This week there were two significant developments on our issues–one good and one disappointing. The good news is that HB 358, which would have barred transgender girls and young women from participating in school sports designated for females, is dead. The disappointing news is that a bill to raise the marriage age to 18 with no exceptions (HB 41/SB 35) was gutted. The amended bill brings the existing law into line with the sexual assault statute– something that should have been done when the marital rape exemption was repealed–while retaining all of the archaic exemptions that allow marriage as young as age 14.
Speaker Moore announced that there will be no action this session on the bill (HB 358) to ban transgender girls and young women from participating in school sports designated for female athletes. He called the bill a solution in search of a problem, adding that he wasn’t hearing complaints. The decision to pull the bill and send it to the Rules Committee, where bills are sent to die, was influenced by strong public opposition to the bill and powerful testimony in the Judiciary Committee by courageous parents and children about the harm implementing the bill would do. Last week a bill that would have blocked transgender minors from receiving gender-affirming health care was also axed. Maybe the Republican leadership has learned something from the HB2 fiasco. See: https://www.cbs17.com/news/north-carolina-news/ncs-transgender-sports-bill-will-not-be-taken-up-in-2021-legislative-leader-says/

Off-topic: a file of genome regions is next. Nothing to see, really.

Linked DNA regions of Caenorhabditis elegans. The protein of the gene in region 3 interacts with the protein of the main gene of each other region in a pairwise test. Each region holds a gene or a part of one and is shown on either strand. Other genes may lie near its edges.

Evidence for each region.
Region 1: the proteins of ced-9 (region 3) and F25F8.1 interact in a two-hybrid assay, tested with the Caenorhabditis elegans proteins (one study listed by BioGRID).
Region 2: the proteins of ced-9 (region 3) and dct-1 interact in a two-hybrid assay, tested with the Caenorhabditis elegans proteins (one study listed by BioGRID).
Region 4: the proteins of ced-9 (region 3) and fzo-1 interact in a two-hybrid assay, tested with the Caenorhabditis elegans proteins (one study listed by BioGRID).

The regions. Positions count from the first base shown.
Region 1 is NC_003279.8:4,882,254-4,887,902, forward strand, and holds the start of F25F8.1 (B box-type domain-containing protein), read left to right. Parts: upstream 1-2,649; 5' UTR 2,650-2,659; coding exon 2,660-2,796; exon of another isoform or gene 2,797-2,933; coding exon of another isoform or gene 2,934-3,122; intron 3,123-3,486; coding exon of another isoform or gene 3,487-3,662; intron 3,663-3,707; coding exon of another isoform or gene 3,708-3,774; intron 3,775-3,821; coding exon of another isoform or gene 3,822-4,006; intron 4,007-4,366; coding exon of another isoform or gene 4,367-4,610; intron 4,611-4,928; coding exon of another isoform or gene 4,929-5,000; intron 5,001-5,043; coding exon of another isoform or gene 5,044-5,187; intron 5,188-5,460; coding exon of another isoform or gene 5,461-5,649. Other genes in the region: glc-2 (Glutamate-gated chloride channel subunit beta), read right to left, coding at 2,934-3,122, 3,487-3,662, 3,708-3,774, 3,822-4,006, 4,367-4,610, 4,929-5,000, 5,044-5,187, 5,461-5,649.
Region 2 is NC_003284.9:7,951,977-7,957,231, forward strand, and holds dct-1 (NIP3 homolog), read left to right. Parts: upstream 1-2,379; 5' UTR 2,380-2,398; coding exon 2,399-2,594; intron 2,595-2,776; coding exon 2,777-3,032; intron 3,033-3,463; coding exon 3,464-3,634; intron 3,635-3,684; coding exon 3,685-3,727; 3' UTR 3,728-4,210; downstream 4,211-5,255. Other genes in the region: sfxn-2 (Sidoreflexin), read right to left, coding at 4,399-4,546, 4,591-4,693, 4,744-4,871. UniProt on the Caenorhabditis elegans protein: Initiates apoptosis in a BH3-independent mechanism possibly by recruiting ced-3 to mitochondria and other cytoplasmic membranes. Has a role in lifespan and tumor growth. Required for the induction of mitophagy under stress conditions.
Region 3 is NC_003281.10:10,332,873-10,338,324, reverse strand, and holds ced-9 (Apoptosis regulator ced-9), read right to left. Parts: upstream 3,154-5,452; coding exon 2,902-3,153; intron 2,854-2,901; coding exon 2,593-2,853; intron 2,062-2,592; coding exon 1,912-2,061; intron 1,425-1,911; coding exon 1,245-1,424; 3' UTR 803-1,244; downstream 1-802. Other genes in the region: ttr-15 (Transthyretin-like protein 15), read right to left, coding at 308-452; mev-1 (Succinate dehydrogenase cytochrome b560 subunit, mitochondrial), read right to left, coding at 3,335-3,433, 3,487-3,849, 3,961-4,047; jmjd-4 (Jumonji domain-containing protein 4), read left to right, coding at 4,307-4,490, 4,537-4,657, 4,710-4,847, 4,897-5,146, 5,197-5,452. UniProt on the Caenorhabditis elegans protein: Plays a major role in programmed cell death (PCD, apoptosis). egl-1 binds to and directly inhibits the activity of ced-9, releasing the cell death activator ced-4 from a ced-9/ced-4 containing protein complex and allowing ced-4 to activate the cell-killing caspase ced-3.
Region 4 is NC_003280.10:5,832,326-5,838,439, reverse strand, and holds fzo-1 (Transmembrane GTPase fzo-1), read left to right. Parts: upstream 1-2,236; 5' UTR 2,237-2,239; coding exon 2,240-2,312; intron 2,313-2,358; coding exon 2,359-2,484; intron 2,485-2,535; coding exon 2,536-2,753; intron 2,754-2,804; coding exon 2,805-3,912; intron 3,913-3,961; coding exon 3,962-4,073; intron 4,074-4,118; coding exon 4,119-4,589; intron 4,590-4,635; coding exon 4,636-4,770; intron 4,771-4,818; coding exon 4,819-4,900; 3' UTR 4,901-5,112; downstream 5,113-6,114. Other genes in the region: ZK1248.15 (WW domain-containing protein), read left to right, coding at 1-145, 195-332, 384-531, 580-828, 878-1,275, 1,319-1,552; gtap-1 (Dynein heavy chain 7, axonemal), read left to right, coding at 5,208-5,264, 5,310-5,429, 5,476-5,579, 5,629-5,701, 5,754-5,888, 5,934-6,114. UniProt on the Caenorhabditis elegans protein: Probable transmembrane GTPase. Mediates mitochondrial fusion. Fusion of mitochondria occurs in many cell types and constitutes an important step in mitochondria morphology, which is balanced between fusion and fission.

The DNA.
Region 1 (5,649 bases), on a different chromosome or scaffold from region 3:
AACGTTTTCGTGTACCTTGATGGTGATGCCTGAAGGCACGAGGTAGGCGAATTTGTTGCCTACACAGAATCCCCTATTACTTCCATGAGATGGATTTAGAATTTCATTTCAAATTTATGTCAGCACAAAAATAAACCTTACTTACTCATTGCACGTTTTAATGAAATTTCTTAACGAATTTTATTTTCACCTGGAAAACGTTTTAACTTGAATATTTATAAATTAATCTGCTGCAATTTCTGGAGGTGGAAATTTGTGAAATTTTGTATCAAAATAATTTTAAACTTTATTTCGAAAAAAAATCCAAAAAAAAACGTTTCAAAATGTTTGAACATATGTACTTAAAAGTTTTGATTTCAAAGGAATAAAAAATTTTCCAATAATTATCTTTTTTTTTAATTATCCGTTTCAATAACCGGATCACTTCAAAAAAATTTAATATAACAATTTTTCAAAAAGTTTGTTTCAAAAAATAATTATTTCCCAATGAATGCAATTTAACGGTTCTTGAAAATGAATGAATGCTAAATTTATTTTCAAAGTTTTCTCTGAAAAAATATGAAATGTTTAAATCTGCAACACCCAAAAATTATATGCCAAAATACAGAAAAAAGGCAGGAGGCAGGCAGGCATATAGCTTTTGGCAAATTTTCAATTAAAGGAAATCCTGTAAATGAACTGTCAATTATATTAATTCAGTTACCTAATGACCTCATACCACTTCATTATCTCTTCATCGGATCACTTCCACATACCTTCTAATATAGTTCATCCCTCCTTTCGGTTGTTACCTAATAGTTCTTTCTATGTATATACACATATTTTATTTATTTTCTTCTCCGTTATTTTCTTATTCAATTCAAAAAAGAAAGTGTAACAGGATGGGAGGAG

The bad news is that the bill that would have raised the marriage age to 18 with no exceptions (HB 41/SB 35) has been seriously gutted. This bill at first would have raised the marriage age to 18 with no exceptions. North Carolina’s marriage law currently allows marriage at age 16 with parental consent and at age 14 if there has been cohabitation, pregnancy or a child born to the parties who marry. The bill has been amended in committee to make the marriage age consistent with the sexual assault statute, something that needed to be done when the marital rape exemption was repealed. As amended, the bill would prohibit marriage of anyone under age 18 to anyone more than four years older. The provisions allowing marriage at age 16 with parental consent and at age 14 if there has been pregnancy, co-habitation, or a child born to the parties who marry are retained.
Christian conservatives opposed the original bill because they maintain that preventing marriage under the age of 18 would lead young women who did not want to give birth out of wedlock to seek abortions. Also, historically young teenage marriage has been so common in North Carolina that many legislators hesitated to vote for a law that would stigmatize these marriages by banning them. Several years ago a similar move to raise the marriage age was defeated in committee after a committee member asserted that his mother had married when she was 14 and everything worked out just fine.
For more information about legal underage marriage in North Carolina see: https://www.wral.com/nc-legislators-say-i-don-t-to-proposed-changes-to-2-marriage-related-laws/19650845/
See whole report at North Carolina NOW Legislative Update #14 – 3 May 2021